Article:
The term greenwashing alludes to conveying an impression that a company’s products are more environmentally friendly than they actually are. Ronnie and his team have worked hard to refine their operation to decrease the business’ carbon footprint. “We had a revolutionary change about three years ago, when we realized that we make products that are housed in plastic. We live in a country littered with plastic bags, and I wanted to find a way to decrease this reality. We have embarked on a mission to manufacture 90 percent of our injection molded plastic products from a recycled, sustainable, circular economy source by the end of 2025.”
Ronnie is happy to announce that there have been fantastic developments in this regard, and the company is on target to reach its sustainability goals. “We have been so successful with it. At the end of our last year, we achieved just under 70 percent of all our production from recycled plastics, and we have partnered with some strategic partners like AO.com. When this company delivers a new refrigerator for a customer, for instance, they take away the old one, break it down, and then, with the help of an intermediary to process the plastics, we can utilize them in our own facilities. This then feeds back into the ways in which we are determined to maintain an authentic and honest practice within the business,” Ronnie explains.
There is one aspect to Ronnie’s job, which truly inspires him to continue the work Volution is doing. “We have had employees on the shop floor come to us, and ask if they can take our products home to show their children, because they are really proud of the contribution they are making, and I think that is fantastic.
“Volution is one of the few companies listed on the London Stock Exchange with a green economy mark; this is awarded due to the amount of revenue that is generated through low carbon technologies. We have a target to get 70 percent of our revenue from low carbon solutions, again, by the end of 2025. We are now in the 60 percent range. We have also set our target to be net zero carbon without offsetting by 2040, and at the rate we are going, I am confident that we are well on our way to achieving that.”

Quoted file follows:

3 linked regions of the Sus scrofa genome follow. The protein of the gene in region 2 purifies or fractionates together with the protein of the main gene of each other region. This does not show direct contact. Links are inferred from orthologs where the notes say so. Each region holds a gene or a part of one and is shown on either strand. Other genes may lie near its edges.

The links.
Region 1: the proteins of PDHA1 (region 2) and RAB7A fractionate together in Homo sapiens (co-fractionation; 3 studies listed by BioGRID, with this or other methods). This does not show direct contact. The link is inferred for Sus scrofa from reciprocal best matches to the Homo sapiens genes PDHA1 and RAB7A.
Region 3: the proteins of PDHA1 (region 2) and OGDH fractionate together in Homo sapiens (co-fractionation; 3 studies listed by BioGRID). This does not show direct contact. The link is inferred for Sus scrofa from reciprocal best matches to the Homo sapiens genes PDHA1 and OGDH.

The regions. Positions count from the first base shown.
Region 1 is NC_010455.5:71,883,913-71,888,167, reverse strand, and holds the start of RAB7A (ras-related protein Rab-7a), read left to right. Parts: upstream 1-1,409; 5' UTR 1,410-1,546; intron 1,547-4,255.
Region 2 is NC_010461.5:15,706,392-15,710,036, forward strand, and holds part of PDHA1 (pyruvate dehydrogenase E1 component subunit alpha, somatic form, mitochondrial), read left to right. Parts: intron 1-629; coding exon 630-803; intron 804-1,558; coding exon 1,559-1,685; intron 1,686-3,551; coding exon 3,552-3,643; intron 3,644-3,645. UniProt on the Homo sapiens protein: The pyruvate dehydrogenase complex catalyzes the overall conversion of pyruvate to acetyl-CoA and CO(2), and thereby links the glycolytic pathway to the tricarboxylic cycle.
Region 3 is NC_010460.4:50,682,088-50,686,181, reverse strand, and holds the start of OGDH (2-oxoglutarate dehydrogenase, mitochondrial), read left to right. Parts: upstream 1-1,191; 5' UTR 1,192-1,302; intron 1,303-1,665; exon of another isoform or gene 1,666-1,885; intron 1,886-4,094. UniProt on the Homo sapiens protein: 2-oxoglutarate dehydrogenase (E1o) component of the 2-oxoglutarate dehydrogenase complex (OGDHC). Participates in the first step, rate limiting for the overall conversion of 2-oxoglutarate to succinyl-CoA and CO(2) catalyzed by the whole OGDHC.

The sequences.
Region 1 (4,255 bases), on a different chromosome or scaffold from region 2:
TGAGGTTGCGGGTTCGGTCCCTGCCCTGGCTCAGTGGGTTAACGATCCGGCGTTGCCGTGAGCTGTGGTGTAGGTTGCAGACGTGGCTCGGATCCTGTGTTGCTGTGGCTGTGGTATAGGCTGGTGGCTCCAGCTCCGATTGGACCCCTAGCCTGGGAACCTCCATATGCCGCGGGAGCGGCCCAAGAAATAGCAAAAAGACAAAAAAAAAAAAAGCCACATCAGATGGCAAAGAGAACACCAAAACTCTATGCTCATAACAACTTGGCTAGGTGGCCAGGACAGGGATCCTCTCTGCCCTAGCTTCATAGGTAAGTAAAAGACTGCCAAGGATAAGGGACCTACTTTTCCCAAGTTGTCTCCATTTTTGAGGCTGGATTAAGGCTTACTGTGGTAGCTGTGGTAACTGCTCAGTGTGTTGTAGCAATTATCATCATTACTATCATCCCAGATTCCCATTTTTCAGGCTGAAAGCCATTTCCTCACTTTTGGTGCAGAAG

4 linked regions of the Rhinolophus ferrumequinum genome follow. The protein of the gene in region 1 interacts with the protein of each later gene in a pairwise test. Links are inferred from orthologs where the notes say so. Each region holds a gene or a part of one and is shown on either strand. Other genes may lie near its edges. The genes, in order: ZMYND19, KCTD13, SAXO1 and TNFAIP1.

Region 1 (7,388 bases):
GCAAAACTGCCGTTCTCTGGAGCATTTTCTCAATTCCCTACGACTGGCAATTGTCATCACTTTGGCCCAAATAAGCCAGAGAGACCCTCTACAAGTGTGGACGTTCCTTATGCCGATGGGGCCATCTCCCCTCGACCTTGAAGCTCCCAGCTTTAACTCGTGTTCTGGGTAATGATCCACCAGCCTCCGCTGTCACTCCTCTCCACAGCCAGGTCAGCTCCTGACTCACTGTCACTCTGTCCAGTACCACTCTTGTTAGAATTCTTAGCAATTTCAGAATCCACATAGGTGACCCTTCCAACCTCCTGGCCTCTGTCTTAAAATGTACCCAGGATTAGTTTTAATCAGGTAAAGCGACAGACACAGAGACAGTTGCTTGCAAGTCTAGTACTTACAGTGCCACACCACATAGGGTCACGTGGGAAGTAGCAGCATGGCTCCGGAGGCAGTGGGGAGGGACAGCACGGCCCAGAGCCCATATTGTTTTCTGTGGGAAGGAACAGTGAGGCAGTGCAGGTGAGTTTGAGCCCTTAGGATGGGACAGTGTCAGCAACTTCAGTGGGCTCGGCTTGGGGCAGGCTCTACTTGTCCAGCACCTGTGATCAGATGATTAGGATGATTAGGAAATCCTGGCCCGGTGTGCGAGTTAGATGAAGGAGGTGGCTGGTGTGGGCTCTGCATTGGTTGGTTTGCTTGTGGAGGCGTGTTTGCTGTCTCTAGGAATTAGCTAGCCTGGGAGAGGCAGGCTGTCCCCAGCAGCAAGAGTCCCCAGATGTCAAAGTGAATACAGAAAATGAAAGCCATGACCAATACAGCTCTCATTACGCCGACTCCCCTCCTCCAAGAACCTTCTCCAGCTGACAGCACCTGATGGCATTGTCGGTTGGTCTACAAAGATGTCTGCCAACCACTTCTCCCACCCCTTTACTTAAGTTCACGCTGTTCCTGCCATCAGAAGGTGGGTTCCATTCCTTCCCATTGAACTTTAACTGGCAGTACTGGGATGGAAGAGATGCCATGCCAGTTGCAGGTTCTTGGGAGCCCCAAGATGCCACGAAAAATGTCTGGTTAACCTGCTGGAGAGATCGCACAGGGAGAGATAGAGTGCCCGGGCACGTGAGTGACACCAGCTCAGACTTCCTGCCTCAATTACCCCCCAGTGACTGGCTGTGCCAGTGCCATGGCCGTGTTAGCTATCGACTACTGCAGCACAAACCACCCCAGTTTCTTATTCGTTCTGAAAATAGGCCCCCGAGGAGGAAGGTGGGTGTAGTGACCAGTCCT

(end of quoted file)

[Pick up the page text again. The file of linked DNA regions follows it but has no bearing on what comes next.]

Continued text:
A breath of fresh air
Ronnie is also aware that reaching these goals requires commitment. However, there is one motivation that keeps him optimistic about the direction in which Volution is heading. “We have made some huge investments over the last couple of years in more sustainable energy production for our own facilities, such as district heating schemes. My daughter, who is doing her business degree now, continuously checks that we are doing right by our beliefs. Sustainability and greenwashing are very topical issues, and that is one of the reasons that always keeps me honest. We are on a journey; it will take time, but the trajectory is certainly moving ahead nicely,” Ronnie divulges.
Looking further ahead, the CEO is excited about the future of Volution. He believes that the company has a winning formula, particularly considering how important clean, quality air has become over the last two years. “There is a huge need for energy efficient ventilation. One thing that the pandemic taught us was that we shouldn’t underestimate how important it is to have good indoor air quality. Although washing our hands was important to containing the spread, we forget that it was an air-borne virus. This means that it was more about wearing masks and being outside. While I hope the pandemic is in the rear-view mirror, I don’t think the lesson regarding the difference that good quality indoor air can make will be forgotten any time soon,” Ronnie concludes.